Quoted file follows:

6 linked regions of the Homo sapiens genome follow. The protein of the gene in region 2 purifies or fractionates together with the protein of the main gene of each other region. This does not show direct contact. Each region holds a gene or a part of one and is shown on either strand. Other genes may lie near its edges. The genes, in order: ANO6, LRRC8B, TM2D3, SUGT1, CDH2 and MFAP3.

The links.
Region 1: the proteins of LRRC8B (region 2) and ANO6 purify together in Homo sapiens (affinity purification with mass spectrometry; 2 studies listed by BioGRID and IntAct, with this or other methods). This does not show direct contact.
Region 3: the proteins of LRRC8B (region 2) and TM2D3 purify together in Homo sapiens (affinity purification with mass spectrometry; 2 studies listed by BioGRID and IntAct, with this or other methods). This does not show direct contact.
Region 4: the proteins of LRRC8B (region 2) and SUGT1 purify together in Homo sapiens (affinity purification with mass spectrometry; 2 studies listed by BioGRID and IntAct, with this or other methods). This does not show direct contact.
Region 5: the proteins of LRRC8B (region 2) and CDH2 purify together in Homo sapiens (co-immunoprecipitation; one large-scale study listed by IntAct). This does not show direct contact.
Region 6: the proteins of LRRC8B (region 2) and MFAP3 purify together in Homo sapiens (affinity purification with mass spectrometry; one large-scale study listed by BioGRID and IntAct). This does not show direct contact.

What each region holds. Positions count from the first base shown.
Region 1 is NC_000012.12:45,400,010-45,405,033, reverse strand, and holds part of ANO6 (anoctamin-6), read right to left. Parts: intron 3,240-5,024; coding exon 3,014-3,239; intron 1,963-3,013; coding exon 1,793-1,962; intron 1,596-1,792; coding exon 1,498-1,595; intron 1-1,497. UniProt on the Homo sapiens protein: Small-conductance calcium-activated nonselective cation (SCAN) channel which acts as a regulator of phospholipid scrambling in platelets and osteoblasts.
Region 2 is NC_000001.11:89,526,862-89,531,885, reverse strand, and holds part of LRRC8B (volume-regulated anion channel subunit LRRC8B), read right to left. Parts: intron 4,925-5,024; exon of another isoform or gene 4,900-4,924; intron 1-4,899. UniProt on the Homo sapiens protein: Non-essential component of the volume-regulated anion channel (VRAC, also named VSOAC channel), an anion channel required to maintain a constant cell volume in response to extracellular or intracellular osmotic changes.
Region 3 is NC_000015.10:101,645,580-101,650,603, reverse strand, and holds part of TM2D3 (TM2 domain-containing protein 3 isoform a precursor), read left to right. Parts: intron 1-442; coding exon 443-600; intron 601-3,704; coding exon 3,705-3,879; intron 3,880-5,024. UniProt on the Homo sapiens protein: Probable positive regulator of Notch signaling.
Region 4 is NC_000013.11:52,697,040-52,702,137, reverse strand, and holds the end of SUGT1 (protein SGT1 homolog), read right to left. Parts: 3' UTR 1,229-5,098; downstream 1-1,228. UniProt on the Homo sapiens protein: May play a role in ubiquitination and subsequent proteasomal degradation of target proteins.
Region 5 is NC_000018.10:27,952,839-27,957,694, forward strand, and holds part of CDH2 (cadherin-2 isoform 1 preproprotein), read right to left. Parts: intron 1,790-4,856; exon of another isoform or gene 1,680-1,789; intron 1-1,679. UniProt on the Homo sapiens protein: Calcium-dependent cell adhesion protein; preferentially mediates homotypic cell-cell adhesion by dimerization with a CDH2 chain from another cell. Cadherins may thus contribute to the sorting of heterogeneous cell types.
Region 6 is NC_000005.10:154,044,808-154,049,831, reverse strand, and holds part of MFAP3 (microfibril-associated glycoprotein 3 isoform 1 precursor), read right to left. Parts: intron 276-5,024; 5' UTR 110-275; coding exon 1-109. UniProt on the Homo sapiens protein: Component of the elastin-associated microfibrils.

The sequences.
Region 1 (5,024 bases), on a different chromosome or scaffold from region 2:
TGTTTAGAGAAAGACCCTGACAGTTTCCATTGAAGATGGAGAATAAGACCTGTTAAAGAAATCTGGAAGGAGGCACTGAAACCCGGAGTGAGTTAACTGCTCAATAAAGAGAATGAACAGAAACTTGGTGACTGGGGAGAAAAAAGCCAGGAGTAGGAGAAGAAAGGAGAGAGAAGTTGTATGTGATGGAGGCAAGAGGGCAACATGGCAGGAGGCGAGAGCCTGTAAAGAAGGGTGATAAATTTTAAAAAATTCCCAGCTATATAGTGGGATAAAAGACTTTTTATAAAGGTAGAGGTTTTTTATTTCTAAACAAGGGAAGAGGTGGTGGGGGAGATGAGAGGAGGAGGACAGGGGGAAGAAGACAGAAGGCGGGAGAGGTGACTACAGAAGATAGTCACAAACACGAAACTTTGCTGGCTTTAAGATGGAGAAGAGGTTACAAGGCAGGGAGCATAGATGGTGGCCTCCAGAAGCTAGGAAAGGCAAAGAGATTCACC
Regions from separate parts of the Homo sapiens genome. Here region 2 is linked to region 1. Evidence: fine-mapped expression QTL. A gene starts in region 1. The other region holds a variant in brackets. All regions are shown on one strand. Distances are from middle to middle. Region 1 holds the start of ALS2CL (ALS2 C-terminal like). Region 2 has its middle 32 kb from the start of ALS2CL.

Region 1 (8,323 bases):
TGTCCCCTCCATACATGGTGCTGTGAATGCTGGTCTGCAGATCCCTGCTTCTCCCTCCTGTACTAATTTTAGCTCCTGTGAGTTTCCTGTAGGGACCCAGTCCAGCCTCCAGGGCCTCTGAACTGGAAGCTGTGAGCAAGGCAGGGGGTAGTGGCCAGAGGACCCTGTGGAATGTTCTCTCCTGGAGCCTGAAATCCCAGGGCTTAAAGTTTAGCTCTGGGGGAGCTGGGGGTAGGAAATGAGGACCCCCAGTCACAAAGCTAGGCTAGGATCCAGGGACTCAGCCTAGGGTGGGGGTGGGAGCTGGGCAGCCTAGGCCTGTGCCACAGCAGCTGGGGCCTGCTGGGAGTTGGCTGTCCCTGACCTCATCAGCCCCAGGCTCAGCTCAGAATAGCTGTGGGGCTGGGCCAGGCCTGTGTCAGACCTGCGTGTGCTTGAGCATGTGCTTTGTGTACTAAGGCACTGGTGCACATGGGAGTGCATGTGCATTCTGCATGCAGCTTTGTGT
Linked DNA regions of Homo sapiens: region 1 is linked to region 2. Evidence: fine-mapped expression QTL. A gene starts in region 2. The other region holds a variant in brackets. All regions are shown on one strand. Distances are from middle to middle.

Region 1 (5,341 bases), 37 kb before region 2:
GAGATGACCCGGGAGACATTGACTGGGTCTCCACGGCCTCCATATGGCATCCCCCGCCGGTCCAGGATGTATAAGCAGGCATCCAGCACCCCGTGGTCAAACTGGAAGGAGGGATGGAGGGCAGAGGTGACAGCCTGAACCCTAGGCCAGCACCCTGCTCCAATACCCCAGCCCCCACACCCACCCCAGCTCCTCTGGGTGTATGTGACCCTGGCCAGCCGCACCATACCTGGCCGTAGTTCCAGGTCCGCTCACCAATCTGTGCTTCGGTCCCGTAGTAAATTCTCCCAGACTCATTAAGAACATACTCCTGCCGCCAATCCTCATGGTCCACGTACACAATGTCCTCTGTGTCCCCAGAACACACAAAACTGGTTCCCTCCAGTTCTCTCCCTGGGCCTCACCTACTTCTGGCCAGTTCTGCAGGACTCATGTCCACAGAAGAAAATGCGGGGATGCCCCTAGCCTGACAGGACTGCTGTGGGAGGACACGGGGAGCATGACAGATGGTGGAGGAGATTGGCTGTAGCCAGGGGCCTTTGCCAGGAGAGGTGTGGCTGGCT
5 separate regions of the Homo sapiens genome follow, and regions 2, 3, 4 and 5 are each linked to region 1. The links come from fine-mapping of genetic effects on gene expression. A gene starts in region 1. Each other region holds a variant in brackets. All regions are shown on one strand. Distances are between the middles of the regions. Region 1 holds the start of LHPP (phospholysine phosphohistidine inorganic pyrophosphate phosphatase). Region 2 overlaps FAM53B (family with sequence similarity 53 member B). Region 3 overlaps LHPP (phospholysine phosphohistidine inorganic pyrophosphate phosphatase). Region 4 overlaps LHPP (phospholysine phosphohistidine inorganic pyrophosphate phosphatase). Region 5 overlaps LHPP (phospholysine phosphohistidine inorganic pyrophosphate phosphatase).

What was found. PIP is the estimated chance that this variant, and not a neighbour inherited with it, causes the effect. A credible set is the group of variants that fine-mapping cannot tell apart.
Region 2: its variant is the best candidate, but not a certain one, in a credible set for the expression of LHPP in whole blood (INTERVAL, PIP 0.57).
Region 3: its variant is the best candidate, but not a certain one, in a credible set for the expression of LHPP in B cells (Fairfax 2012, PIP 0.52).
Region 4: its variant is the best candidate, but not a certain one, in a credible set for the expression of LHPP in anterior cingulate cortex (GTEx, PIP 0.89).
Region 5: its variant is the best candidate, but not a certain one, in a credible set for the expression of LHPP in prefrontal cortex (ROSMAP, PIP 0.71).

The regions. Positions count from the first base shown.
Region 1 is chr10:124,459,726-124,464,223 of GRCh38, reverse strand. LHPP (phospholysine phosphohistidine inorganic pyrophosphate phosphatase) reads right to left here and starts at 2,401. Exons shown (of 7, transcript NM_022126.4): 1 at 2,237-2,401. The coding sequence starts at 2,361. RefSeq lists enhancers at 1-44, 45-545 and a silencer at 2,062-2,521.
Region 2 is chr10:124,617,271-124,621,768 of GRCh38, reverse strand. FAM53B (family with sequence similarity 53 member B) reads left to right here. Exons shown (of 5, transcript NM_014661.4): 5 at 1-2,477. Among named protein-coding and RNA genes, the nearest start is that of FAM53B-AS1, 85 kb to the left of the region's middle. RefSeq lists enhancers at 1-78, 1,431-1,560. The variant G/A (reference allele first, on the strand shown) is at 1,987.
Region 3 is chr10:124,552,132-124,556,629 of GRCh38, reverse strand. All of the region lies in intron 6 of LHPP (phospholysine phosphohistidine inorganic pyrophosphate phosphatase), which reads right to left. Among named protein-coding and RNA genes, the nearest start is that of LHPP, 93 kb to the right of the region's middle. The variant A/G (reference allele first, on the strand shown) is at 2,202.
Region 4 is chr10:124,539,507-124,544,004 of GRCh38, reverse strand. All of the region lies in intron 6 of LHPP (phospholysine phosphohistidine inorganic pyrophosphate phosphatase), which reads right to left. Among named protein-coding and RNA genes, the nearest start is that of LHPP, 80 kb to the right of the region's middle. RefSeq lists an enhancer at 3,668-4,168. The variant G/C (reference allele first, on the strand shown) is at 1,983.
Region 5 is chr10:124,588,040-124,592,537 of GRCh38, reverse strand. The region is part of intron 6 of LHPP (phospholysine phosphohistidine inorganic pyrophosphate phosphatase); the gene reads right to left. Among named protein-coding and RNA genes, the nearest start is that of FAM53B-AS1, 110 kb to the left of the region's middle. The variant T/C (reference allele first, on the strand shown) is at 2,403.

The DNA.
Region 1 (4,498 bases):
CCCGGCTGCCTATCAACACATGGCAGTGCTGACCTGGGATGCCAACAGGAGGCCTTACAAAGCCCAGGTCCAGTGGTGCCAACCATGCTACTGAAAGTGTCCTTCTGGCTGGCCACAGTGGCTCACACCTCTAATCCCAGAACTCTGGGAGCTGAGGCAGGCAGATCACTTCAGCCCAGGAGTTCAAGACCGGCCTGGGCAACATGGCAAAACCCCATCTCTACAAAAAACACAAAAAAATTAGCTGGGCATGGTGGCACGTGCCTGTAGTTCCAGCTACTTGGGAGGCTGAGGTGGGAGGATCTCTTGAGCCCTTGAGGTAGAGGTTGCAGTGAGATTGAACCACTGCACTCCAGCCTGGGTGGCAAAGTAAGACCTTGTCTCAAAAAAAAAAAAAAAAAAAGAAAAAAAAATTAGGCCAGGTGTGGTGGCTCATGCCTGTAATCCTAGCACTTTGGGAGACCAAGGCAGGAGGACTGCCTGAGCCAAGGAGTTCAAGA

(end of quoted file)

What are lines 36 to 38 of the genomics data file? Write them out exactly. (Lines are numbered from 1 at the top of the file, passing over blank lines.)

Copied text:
The DNA.
Region 1 (4,498 bases):
CCCGGCTGCCTATCAACACATGGCAGTGCTGACCTGGGATGCCAACAGGAGGCCTTACAAAGCCCAGGTCCAGTGGTGCCAACCATGCTACTGAAAGTGTCCTTCTGGCTGGCCACAGTGGCTCACACCTCTAATCCCAGAACTCTGGGAGCTGAGGCAGGCAGATCACTTCAGCCCAGGAGTTCAAGACCGGCCTGGGCAACATGGCAAAACCCCATCTCTACAAAAAACACAAAAAAATTAGCTGGGCATGGTGGCACGTGCCTGTAGTTCCAGCTACTTGGGAGGCTGAGGTGGGAGGATCTCTTGAGCCCTTGAGGTAGAGGTTGCAGTGAGATTGAACCACTGCACTCCAGCCTGGGTGGCAAAGTAAGACCTTGTCTCAAAAAAAAAAAAAAAAAAAGAAAAAAAAATTAGGCCAGGTGTGGTGGCTCATGCCTGTAATCCTAGCACTTTGGGAGACCAAGGCAGGAGGACTGCCTGAGCCAAGGAGTTCAAGA